I’m 49 and live in Christchurch, New Zealand. I was diagnosed with Limited Systemic Scleroderma in 2013, and the disease has slowly progressed over the past three years. Prior to my diagnosis, I worked as a Counsellor/Therapist in private practice, however I was forced to close my practice in 2014 because the fatigue associated with the disease had become profound. Well before I studied, trained and worked as a Counsellor many years ago (at least 20) I was employed as a Dental Assistant. It is my belief that whilst working in this capacity I handled a number of chemicals that are now considered dangerous and this exposure may have been the trigger for my disease, together with an already existing genetic component. These days, my full time job is to work hard at my self-care and manage my symptoms as best I can. Part of this management is to reflect on and write about my experiences about living with Scleroderma in ordinary day to day life. This helps me a great deal, and I hope it helps my readers, both those who also suffer with Scleroderma, and to help raise awareness in those who do not. I enjoy adding a little humour to my writing, because honestly, I feel it’s important we all have a wee laugh from time to time. However, my writing usually includes a serious reflection of some sort. On a personal note, I am the wife of one, and the Mother of three boys. My husband Max is my main caregiver, and I am very fortunate to have such a loving and giving spouse. My children are aged 21, 19 and 13, and our two oldest boys live in different parts of New Zealand to study and work. Our youngest will be starting High School in 2017. We live with a menagerie of animals, including two dogs and four cats.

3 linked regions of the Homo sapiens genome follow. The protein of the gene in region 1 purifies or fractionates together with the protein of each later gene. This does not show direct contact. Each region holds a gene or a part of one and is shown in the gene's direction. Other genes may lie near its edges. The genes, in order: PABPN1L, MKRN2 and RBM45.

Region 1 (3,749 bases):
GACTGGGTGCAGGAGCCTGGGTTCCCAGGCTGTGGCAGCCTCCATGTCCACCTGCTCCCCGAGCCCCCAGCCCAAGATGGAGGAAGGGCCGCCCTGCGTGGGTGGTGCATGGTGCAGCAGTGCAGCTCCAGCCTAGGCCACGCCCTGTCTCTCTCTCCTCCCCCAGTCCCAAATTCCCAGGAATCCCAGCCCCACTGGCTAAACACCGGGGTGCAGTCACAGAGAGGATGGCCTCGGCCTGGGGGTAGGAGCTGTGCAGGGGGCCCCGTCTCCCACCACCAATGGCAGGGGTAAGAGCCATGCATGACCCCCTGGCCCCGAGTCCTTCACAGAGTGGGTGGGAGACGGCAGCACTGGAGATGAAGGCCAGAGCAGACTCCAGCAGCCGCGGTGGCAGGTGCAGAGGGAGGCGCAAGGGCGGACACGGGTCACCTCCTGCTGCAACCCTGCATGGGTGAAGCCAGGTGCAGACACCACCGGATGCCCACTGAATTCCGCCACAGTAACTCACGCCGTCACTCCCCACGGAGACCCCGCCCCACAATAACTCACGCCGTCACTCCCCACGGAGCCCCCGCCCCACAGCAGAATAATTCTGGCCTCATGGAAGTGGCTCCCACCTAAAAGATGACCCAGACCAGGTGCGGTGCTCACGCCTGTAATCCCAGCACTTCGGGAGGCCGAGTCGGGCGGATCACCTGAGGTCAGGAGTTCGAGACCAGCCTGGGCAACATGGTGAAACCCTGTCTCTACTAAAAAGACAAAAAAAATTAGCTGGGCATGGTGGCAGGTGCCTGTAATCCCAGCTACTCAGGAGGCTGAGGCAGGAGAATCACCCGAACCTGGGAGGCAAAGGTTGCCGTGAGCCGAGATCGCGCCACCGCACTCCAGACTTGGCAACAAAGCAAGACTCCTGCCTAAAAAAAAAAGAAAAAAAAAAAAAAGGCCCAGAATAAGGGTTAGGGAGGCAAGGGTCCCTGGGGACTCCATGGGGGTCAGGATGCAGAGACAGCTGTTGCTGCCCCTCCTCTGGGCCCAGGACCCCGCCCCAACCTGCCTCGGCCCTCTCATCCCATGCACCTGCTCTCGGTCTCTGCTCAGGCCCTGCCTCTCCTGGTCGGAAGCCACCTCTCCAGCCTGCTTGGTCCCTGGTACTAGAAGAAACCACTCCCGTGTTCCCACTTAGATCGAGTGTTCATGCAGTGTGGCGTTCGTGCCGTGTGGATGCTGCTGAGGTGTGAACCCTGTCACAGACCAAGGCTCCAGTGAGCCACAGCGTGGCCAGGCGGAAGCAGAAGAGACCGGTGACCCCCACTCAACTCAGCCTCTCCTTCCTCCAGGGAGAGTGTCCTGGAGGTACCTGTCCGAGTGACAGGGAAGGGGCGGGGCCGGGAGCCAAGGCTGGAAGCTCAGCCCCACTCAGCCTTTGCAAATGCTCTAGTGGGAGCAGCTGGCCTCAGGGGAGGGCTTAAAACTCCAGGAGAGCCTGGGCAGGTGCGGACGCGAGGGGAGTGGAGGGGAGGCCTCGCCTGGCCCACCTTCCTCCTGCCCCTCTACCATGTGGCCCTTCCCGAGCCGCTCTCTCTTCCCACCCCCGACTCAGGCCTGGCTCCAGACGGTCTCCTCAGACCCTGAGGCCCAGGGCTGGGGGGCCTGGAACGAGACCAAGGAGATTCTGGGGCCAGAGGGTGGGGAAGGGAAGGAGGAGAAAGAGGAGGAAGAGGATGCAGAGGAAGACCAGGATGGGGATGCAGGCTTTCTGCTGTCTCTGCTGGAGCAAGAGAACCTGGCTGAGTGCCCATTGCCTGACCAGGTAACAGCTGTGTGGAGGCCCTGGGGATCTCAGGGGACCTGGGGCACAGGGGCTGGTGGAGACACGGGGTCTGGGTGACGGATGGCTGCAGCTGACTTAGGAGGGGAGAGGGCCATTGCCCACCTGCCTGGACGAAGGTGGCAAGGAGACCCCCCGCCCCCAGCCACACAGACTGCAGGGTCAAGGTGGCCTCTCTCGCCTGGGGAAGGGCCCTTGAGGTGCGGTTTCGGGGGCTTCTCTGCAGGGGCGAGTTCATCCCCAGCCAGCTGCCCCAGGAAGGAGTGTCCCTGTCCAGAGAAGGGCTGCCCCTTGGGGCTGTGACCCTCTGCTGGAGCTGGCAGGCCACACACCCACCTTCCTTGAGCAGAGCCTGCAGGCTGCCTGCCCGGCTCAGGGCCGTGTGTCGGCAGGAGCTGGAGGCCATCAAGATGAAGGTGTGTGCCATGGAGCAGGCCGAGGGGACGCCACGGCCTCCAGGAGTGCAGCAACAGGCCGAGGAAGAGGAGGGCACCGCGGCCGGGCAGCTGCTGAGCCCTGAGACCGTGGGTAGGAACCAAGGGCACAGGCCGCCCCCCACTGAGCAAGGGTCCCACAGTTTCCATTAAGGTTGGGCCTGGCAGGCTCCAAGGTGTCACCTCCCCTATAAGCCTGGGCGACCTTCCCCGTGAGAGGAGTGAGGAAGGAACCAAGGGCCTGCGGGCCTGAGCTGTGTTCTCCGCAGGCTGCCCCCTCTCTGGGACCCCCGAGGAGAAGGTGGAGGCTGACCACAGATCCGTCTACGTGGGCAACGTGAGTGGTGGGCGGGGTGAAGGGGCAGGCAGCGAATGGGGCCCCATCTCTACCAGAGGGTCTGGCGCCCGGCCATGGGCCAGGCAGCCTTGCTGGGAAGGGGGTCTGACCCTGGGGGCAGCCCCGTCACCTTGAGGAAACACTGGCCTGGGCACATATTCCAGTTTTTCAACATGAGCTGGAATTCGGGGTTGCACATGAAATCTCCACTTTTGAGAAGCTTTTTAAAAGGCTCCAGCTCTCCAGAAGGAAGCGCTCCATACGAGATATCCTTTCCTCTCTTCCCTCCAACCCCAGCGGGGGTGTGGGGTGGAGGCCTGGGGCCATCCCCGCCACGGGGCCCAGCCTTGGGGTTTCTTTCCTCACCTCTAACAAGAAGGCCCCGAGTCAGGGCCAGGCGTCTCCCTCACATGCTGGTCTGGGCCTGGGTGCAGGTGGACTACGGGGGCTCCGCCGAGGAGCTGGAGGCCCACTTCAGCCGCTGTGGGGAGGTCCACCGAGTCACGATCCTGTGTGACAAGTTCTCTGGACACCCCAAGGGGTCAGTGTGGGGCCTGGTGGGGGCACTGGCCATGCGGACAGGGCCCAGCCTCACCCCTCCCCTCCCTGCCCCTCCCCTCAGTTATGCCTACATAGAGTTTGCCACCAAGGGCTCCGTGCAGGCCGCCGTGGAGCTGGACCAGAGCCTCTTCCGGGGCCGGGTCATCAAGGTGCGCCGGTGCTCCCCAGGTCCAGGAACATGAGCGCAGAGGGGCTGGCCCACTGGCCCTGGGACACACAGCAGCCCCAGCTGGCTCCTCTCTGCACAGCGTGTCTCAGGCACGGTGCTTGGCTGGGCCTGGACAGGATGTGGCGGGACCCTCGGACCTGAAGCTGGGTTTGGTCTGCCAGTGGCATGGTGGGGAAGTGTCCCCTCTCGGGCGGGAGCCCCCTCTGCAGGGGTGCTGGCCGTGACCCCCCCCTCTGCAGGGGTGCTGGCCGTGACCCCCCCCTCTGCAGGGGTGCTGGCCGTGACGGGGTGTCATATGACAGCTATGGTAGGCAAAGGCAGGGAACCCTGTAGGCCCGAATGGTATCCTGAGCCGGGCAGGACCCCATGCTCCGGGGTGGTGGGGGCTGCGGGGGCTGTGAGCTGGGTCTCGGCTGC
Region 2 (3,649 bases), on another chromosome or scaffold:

×
I’m 49 and live in Christchurch, New Zealand. I was diagnosed with Limited Systemic Scleroderma in 2013, and the disease has slowly progressed over the past three years. Prior to my diagnosis, I worked as a Counsellor/Therapist in private practice, however I was forced to close my practice in 2014 because the fatigue associated with the disease had become profound. Well before I studied, trained and worked as a Counsellor many years ago (at least 20) I was employed as a Dental Assistant. It is my belief that whilst working in this capacity I handled a number of chemicals that are now considered dangerous and this exposure may have been the trigger for my disease, together with an already existing genetic component. These days, my full time job is to work hard at my self-care and manage my symptoms as best I can. Part of this management is to reflect on and write about my experiences about living with Scleroderma in ordinary day to day life. This helps me a great deal, and I hope it helps my readers, both those who also suffer with Scleroderma, and to help raise awareness in those who do not. I enjoy adding a little humour to my writing, because honestly, I feel it’s important we all have a wee laugh from time to time. However, my writing usually includes a serious reflection of some sort. On a personal note, I am the wife of one, and the Mother of three boys. My husband Max is my main caregiver, and I am very fortunate to have such a loving and giving spouse. My children are aged 21, 19 and 13, and our two oldest boys live in different parts of New Zealand to study and work. Our youngest will be starting High School in 2017. We live with a menagerie of animals, including two dogs and four cats.

One comment

  1. Andi says:

    I need help with mood changes too
    Also completely lost appetite and motivation to get up
    Just very frightening this illness,body feels out of control
    So good to hear from other who are surviving and flourish with it
    I will get there!

Leave a Comment

Your email address will not be published. Required fields are marked *